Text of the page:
So far, I’ve recycled around 138 kg of plastics which is quite a bit, keeping in mind one yoghurt packaging is 11 grams. We’ve made over a thousand things at this stage. But that's about to go up drastically now that we're in the flow of things, like I made more than a hundred things last week. 

What are some of the different materials you’ve been able to make from these single use plastic items you receive? 

With the molds we currently have, we can make combs, a soap dish, a candle holder and coaster. Today, I'm making door handles. But the thing I’m most excited about is our new creation, the statement ring. They’re beautiful, they really show how creative we can get with waste, and prove plastic isn’t a material that ever be discarded.

The ZigZag soap dish is currently our number seller, but I have a feeling the ring will be a big hit. We only launched these 2 weeks ago. And I couldn’t be more proud of the design, they’re truly stunning.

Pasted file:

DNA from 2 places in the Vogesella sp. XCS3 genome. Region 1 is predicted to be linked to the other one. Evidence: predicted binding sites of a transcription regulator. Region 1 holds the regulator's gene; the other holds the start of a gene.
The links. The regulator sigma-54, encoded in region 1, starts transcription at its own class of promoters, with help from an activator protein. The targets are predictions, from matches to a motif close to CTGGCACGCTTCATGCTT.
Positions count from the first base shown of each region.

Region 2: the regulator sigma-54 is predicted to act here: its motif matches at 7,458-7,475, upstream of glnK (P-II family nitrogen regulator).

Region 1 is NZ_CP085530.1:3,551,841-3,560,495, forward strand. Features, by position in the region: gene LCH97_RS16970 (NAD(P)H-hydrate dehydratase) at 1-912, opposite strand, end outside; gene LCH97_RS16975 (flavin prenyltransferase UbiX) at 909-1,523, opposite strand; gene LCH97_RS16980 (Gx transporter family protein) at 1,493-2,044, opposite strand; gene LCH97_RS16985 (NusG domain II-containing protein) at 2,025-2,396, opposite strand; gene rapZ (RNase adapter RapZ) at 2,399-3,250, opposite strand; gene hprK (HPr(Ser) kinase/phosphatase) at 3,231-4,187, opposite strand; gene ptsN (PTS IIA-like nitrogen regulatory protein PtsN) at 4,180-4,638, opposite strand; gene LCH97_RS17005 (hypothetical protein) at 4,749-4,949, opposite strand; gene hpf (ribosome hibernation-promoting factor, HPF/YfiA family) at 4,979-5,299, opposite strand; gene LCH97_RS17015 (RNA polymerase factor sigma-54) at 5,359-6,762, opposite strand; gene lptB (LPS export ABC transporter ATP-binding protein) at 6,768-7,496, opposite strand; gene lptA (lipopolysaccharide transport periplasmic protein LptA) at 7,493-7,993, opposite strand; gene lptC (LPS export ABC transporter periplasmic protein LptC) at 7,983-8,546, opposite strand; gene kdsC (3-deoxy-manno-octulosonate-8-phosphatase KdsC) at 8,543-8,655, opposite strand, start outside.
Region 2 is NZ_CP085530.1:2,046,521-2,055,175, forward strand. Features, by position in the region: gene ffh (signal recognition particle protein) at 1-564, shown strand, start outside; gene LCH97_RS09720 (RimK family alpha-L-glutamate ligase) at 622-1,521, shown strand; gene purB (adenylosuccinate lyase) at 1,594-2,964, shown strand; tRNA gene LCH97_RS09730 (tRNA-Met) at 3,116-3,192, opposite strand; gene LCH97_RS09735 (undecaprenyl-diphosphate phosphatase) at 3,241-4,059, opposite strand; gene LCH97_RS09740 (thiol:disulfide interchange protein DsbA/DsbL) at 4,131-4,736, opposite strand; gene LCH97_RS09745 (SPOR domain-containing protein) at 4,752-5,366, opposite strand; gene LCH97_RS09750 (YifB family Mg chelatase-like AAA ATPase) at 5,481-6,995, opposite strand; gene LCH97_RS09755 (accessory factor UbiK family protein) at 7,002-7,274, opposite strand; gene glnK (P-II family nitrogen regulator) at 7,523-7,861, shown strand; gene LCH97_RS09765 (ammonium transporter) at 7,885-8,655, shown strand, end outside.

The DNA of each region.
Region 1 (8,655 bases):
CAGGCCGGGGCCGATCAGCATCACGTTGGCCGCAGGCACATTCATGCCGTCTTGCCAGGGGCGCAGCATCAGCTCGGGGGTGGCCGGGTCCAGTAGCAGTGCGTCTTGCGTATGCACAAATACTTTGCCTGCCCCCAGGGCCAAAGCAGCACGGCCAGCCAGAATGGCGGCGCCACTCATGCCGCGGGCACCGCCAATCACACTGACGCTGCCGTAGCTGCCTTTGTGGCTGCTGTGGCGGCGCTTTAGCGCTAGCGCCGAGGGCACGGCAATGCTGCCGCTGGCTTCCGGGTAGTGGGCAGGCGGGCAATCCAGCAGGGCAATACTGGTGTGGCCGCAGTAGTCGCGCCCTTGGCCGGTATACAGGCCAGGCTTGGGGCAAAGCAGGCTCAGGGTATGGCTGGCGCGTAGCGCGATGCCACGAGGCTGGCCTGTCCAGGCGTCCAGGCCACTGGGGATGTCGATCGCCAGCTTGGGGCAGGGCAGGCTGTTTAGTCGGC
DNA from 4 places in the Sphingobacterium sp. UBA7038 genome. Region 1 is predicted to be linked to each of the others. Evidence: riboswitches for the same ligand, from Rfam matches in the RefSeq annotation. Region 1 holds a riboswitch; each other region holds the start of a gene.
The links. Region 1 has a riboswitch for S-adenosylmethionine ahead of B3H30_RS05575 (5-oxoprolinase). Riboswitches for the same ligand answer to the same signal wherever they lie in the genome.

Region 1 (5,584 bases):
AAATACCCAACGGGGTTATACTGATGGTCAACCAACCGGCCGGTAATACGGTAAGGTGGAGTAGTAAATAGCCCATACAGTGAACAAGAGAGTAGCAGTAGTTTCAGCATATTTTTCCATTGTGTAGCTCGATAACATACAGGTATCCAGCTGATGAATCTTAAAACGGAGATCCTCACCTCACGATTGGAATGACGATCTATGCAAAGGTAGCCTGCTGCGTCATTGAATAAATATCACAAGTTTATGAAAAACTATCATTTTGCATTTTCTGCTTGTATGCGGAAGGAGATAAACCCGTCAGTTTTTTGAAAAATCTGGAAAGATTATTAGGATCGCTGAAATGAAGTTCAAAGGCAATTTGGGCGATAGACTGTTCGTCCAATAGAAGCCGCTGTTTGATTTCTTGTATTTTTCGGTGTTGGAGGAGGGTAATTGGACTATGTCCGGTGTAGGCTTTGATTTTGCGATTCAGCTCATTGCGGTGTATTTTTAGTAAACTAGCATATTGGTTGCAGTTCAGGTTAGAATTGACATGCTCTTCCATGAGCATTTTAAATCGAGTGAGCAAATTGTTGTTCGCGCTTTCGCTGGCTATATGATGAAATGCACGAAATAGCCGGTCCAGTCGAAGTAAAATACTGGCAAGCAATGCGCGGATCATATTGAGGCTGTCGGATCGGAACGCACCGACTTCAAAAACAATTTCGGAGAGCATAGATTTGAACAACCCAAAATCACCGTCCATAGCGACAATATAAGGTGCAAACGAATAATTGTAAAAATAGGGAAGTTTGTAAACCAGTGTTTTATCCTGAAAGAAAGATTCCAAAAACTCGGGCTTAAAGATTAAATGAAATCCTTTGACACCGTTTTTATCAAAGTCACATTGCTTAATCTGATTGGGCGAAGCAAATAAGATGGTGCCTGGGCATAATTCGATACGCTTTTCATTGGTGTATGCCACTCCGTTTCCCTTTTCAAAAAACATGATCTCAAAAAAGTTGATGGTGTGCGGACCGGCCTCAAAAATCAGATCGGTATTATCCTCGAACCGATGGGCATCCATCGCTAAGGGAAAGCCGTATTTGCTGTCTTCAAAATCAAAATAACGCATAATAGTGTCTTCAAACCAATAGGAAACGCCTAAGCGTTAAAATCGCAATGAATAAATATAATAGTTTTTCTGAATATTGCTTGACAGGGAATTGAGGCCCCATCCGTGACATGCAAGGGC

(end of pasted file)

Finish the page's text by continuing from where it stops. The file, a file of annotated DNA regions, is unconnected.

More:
Charlotte Rudkin-Wilson MULL Rings

What do you see yourself working on/ with in the coming years?

The plan is to grow the recycling. Currently, the phase we are in, I see as our learning phase. I would say our past ten months have been like our A levels- about getting to grips with how the machines work and so on.

Then, I would say the next 12 months  are like our degree- getting this recycling process slick, really understanding volumes, and getting more products out there. Once we've got the next 12 months down, we want to open recycling hubs all over the UK in all the major cities. 

Do you have any advice for people who want to make a difference/ mark in their community? 

The biggest problem at the moment is that many refill shops and sustainable brands are closing down. The best advice, or the thing that's going to have the biggest impact in your community is actually supporting the businesses that are trying to make a difference.

For example, if a refill shop closes down, that's the whole community that no longer has access to that specific refill shop and this in turn will guarantee that single-use plastic consumption will continue. Once businesses like these shut down, then we're just going backwards really.

View Charlie Rudkin-Wilson’s work at: